Your time is running out. You have to come up with some answers and they better make more sense than that idiotic Baker Commission.

Posted by: Bill Cruchon on December 30, 2006 04:40 PM
68. Bill: You don't know anything about me other than that I don't think Bush is doing the right thing in Iraq and I don't think escalating the war is a good idea. That puts me in line with 70% and 80% of the country, respectively. If "the left" has really grown that much, I don't think it's their side that is running out of time.

Enjoy your time in the political minority. Thanks to Bush, I think you're going to be there for a while, especially if he gets his way on escalating the war in Iraq.

Posted by: scottd on December 30, 2006 05:00 PM
69. So what is a "good idea" at this point scottd?

You're full of criticism and talking points but what do you think should be done? Run away? Sit down and talk with that loon in Iran? Partition Israel? Tell us.

Posted by: Bill Cruchon on December 30, 2006 05:24 PM
70. scottd--you're a COWARD for avoiding Bill's direct question.

Ivan aka Jurrasic Crisco: You have an open invitation to get up in my face [after all, you advocate this] and take the same tone with me that you take with several of the posters in this thread. I await with baited breath...

Posted by: YourLifeIsMyFault on December 30, 2006 05:29 PM
71. Bill: I honestly don't know what, if anything, will achieve a good result in Iraq. By that, I mean that I don't know if we can achieve a stable, democratic government that is allied with us rather than, say, Iran. It could be that all we are left with is choosing the best of increasingly bad options. Of course, we can always make things worse. If staying makes things worse than leaving, then we should obviously start planning on the best way to effect that exit. A planned exit leaves us better options than a forced rout although I'll admit, none of the options look very attractive.

Now, I've tried to answer a number of your questions, at least the ones that were on topic. How about being a sport and taking a shot at a couple from me?

Rumor has it that Bush is thinking of sending 15-30K more troops to Iraq for a brief (6 month?) "surge". Bear in mind that this will only increase our forces by 10 - 20%; we would then have 155 - 170K troops in Iraq. We've already had times when our troop strength ranged from 150 - 160K (see 2005), so it doesn't sound like this will really be much different from what we've already seen.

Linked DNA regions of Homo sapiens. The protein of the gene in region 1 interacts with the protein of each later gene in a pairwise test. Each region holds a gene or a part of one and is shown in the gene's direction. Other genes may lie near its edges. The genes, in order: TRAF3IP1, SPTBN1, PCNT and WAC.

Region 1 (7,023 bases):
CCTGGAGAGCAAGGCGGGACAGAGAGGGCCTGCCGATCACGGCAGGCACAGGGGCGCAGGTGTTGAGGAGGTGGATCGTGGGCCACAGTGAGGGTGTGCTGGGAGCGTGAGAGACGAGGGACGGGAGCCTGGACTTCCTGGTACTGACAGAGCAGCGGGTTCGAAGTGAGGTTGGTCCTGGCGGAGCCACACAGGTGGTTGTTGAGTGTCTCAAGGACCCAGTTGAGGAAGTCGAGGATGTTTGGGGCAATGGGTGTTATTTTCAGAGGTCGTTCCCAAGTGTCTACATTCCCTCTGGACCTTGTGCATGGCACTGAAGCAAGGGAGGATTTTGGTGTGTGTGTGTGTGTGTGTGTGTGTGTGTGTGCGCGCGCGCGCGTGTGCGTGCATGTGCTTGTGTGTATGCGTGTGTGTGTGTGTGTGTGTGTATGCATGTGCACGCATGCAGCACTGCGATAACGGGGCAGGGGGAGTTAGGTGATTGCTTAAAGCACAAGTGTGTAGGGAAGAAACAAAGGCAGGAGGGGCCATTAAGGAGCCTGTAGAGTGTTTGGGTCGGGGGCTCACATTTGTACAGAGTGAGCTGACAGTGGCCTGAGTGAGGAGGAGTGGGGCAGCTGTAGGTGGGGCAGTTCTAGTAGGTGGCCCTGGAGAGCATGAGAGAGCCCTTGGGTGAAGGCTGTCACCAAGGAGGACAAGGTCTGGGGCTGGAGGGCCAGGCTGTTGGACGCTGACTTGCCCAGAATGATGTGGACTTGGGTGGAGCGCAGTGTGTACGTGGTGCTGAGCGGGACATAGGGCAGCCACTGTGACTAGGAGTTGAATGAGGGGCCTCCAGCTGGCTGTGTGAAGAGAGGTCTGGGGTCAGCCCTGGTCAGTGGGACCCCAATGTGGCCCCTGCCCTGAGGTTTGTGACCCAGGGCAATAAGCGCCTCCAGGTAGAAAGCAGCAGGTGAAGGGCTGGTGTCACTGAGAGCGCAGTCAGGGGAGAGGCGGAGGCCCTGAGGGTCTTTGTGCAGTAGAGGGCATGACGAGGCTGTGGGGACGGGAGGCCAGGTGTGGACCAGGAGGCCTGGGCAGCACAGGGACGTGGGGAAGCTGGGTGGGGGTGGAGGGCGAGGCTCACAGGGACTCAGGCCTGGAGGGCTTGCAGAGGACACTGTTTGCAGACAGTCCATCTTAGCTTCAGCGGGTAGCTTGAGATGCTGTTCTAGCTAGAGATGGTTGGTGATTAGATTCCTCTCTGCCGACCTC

So, if Bush gets his surge, do you think we will see a measurable decrease in violence six months later? Will Iraqi civilian casualties drop? How about US losses? If the violence doesn't drop, what do you think the political climate will be in the US when folks realize that Bush's "double down" gambit has also failed?

Anxiously awaiting your reply...

Posted by: scottd on December 30, 2006 05:52 PM
72. There is a marked difference scottd, between asking questions and predicting the future.

Posted by: Bill Cruchon on December 30, 2006 06:23 PM
73. So, I'll just mark you down for advocating action without considering likely outcomes.

I think I'm beginning to understand how we've come to be in this mess.

It's been nice chatting with you, Bill.

Posted by: scottd on December 30, 2006 06:34 PM
74. "So, I'll just mark you down for advocating action without considering likely outcomes"

Sheesh! So then I guess I will mark you down for advocating non-action without considering likely outcomes.

Again and again you lefties show that you don't know what in the world to do. Your best answer is to have tea with that nut in Iran who just hosted the Holocaust Denial Seminar. It would be funny if it wasn't so tragic.

Posted by: Bill Cruchon on December 30, 2006 07:36 PM
75. "Again and again you lefties show that you don't know what in the world to do. Your best answer is to have tea with that nut in Iran who just hosted the Holocaust Denial Seminar. It would be funny if it wasn't so tragic."

Four years ago, Rep. McDermott strongly adovcated against taking the actions which led us here. Citizens flooded the streets of the world's cities, warning of a disaster if we invaded. Americans who'd lost friends or family members on 9/11 -- like my sister had -- urged us to stay focused on the Islamic extremists who had attacked us, and leave the secular despot in his box, where he in turn contained the radical Islamists in Iran.

Now that we've been proven completely right, and all of the war's supporters have been proven completely wrong, a war supporter asks us whatto do -- for the very first time, after years of umitigated failure. Well, doing more of what hasn't worked doesn't strike us as a good idea, and this post existed just to mock us for making that obvious observation.